department-of-geology-and-geophyscisIIT Kharagpur researchers find a mineral seen in the depths of the Earth in a meteorite

The Hindu (November 1, 2021)

Scientists find a mineral seen in the depths of the Earth in a meteorite

The study by IIT Kharagpur scientists adds a clue to the puzzle of the formation of the Moon
The key findings of a study led by IIT Kharagpur researchers could help us understand the formation and evolution of the Earth. They have studied a meteorite that fell near the town of Katol in Nagpur District of Maharashtra on May 22, 2012, reporting for the first time, presence of veins of the mineral bridgmanite, which is the most abundant mineral in the interior of the Earth, within the Katol L6 Chondrite meteorite. This finding adds evidence to the Moon-forming giant impact hypothesis.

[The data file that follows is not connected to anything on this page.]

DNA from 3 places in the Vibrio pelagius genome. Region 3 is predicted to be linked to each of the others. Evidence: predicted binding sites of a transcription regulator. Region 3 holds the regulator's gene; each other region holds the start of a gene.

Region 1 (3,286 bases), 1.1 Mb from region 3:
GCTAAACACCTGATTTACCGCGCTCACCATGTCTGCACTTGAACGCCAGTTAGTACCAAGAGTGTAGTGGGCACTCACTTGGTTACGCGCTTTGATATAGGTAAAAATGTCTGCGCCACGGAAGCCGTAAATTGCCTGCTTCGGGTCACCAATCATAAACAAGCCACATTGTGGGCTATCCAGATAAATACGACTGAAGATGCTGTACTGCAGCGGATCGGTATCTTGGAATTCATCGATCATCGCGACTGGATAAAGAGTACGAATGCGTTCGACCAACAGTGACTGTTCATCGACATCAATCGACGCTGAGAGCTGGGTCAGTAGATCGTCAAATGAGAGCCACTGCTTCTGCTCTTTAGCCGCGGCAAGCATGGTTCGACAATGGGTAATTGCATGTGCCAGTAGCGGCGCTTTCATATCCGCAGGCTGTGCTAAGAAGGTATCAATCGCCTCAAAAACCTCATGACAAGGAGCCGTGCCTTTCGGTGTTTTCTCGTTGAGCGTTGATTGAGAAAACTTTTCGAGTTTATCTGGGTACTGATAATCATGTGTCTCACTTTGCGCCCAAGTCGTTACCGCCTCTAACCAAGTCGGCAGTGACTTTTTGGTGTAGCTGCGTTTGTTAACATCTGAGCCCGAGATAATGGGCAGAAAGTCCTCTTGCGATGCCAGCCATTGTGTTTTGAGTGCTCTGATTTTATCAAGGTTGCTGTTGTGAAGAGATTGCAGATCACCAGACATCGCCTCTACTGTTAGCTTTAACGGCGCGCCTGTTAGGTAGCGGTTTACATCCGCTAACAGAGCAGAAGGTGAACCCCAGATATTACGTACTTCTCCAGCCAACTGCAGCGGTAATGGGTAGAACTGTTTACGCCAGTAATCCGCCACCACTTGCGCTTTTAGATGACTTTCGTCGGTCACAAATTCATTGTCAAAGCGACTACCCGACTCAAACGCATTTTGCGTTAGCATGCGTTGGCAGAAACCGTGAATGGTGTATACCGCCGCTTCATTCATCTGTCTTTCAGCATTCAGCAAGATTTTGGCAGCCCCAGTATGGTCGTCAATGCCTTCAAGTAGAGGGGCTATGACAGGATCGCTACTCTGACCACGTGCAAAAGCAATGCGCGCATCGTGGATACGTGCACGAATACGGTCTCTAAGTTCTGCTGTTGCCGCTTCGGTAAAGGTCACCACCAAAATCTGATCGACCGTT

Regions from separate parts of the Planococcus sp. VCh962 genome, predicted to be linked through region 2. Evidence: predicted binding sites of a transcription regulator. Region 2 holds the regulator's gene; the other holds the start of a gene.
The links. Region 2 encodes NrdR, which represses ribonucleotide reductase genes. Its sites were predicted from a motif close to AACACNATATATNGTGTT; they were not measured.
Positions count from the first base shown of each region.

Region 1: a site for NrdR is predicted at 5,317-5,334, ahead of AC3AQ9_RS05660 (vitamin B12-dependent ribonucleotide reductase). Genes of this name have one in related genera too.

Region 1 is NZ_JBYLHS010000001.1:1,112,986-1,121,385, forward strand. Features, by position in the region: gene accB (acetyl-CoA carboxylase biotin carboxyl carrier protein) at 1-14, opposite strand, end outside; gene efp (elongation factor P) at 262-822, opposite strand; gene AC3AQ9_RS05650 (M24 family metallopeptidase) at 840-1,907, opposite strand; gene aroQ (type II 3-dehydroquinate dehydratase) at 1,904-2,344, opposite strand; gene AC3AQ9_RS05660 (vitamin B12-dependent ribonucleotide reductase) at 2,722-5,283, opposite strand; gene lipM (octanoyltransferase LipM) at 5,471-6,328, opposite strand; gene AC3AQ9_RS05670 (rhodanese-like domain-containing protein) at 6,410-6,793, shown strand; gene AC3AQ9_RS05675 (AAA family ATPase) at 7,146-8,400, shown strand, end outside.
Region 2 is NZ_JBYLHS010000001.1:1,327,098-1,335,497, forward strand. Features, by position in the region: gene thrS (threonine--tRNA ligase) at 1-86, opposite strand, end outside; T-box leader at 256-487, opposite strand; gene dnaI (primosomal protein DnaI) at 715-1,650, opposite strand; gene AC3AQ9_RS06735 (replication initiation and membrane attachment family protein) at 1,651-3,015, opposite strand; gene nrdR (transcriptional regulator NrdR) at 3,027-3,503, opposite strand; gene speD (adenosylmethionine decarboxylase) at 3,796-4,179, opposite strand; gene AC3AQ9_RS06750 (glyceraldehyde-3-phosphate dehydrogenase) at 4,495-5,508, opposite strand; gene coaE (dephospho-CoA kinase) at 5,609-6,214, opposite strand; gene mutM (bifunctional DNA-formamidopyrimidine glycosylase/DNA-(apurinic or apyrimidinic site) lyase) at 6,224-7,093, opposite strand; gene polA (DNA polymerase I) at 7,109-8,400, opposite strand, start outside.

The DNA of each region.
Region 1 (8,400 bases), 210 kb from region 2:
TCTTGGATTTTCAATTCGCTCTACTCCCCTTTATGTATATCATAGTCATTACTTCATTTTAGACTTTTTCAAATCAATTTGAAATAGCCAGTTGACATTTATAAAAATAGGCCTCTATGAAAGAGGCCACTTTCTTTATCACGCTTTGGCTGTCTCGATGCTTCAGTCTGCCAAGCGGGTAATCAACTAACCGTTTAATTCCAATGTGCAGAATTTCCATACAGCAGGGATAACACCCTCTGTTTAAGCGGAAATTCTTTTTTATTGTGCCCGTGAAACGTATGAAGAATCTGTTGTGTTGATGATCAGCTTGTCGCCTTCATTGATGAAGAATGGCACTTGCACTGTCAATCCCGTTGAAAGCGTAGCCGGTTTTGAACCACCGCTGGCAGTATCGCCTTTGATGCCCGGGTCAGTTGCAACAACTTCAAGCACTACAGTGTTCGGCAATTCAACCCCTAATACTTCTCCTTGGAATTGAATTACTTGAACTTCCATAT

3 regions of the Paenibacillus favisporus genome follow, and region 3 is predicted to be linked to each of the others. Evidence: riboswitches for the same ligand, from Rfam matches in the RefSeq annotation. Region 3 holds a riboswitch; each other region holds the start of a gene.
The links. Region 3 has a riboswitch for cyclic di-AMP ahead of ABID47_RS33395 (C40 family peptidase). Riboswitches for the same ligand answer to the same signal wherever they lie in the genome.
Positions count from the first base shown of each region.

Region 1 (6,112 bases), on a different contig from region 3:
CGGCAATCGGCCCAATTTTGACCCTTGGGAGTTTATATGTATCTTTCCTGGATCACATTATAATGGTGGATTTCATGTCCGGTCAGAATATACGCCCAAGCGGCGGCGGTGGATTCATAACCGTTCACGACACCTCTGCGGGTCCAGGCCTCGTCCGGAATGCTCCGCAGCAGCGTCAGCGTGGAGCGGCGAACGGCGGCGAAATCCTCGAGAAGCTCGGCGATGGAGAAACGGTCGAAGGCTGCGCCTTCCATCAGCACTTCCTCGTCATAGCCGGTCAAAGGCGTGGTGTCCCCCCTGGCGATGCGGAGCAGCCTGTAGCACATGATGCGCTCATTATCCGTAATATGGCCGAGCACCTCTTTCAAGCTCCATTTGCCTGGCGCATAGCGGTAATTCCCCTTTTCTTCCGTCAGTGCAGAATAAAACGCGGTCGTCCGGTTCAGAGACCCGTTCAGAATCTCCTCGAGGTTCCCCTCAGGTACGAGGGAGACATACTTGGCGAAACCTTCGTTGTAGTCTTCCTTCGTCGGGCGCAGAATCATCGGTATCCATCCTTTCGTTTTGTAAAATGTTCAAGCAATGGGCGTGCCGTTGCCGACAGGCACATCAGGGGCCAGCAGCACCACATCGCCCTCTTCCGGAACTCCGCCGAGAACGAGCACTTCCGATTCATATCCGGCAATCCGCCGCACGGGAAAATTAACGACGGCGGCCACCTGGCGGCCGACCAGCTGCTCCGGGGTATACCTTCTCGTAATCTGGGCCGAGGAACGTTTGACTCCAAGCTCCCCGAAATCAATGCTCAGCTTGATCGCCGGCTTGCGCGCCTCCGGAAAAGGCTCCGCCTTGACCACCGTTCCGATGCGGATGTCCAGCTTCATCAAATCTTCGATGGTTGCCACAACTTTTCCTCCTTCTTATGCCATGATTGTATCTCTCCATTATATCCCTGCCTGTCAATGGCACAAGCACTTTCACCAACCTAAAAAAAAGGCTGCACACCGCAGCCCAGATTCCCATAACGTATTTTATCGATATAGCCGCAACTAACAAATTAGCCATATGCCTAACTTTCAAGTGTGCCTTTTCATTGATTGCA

Abundant mineral
“Bridgmanite is the most volumetrically abundant mineral of the Earth’s interior. It is present in the lower mantle (from 660 to 2700 km), and it is important to understand its formation mechanism to better comprehend the origin and evolution of planetary interiors,” says Sujoy Ghosh, Department of Geology and Geophysics, Indian Institute of Technology Kharagpur, who designed the study and is the lead author of the paper published in Proceedings of the National Academy of Science (the U.S.).

The Moon-forming giant impact hypothesis is that long ago, nearly 4.5 billion years ago, the Earth collided with a planet the size of Mars named Thela, and the force of this impact was so huge as to melt the Earth down from the surface to a depth of 750 km to 1,100 km. The hypothesis goes that this caused the Earth to be bathed in a magma ocean, and the ejecta from the collision led to the formation of the Moon.

This is the most favoured hypothesis on the formation of the Moon and the present finding by the Kharagpur team lends further support to it. (Read More)